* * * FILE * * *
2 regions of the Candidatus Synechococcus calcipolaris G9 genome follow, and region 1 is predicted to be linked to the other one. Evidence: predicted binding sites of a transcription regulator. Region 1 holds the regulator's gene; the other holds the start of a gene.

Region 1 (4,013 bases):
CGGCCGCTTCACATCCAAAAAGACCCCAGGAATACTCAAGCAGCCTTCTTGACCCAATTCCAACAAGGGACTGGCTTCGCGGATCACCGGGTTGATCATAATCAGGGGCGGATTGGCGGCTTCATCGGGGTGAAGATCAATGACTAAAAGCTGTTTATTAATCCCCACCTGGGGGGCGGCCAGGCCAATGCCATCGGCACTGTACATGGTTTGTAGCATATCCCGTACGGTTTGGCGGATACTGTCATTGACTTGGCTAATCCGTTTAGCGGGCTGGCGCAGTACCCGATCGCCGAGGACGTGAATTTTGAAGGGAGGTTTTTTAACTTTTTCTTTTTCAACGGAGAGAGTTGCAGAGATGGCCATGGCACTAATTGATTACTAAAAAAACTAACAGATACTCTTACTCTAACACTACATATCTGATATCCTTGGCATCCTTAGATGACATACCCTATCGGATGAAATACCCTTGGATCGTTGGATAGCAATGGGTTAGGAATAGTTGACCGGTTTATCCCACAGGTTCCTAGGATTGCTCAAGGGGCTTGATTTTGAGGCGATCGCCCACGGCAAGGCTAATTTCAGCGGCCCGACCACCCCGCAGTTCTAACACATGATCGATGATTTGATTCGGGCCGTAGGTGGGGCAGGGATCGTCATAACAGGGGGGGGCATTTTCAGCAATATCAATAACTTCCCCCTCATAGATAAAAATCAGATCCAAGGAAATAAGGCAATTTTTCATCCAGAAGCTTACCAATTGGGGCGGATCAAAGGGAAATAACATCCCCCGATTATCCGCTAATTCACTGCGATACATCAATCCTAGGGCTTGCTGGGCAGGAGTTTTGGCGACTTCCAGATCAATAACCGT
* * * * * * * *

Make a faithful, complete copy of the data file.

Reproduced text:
2 regions of the Candidatus Synechococcus calcipolaris G9 genome follow, and region 1 is predicted to be linked to the other one. Evidence: predicted binding sites of a transcription regulator. Region 1 holds the regulator's gene; the other holds the start of a gene.

Region 1 (4,013 bases):
CGGCCGCTTCACATCCAAAAAGACCCCAGGAATACTCAAGCAGCCTTCTTGACCCAATTCCAACAAGGGACTGGCTTCGCGGATCACCGGGTTGATCATAATCAGGGGCGGATTGGCGGCTTCATCGGGGTGAAGATCAATGACTAAAAGCTGTTTATTAATCCCCACCTGGGGGGCGGCCAGGCCAATGCCATCGGCACTGTACATGGTTTGTAGCATATCCCGTACGGTTTGGCGGATACTGTCATTGACTTGGCTAATCCGTTTAGCGGGCTGGCGCAGTACCCGATCGCCGAGGACGTGAATTTTGAAGGGAGGTTTTTTAACTTTTTCTTTTTCAACGGAGAGAGTTGCAGAGATGGCCATGGCACTAATTGATTACTAAAAAAACTAACAGATACTCTTACTCTAACACTACATATCTGATATCCTTGGCATCCTTAGATGACATACCCTATCGGATGAAATACCCTTGGATCGTTGGATAGCAATGGGTTAGGAATAGTTGACCGGTTTATCCCACAGGTTCCTAGGATTGCTCAAGGGGCTTGATTTTGAGGCGATCGCCCACGGCAAGGCTAATTTCAGCGGCCCGACCACCCCGCAGTTCTAACACATGATCGATGATTTGATTCGGGCCGTAGGTGGGGCAGGGATCGTCATAACAGGGGGGGGCATTTTCAGCAATATCAATAACTTCCCCCTCATAGATAAAAATCAGATCCAAGGAAATAAGGCAATTTTTCATCCAGAAGCTTACCAATTGGGGCGGATCAAAGGGAAATAACATCCCCCGATTATCCGCTAATTCACTGCGATACATCAATCCTAGGGCTTGCTGGGCAGGAGTTTTGGCGACTTCCAGATCAATAACCGT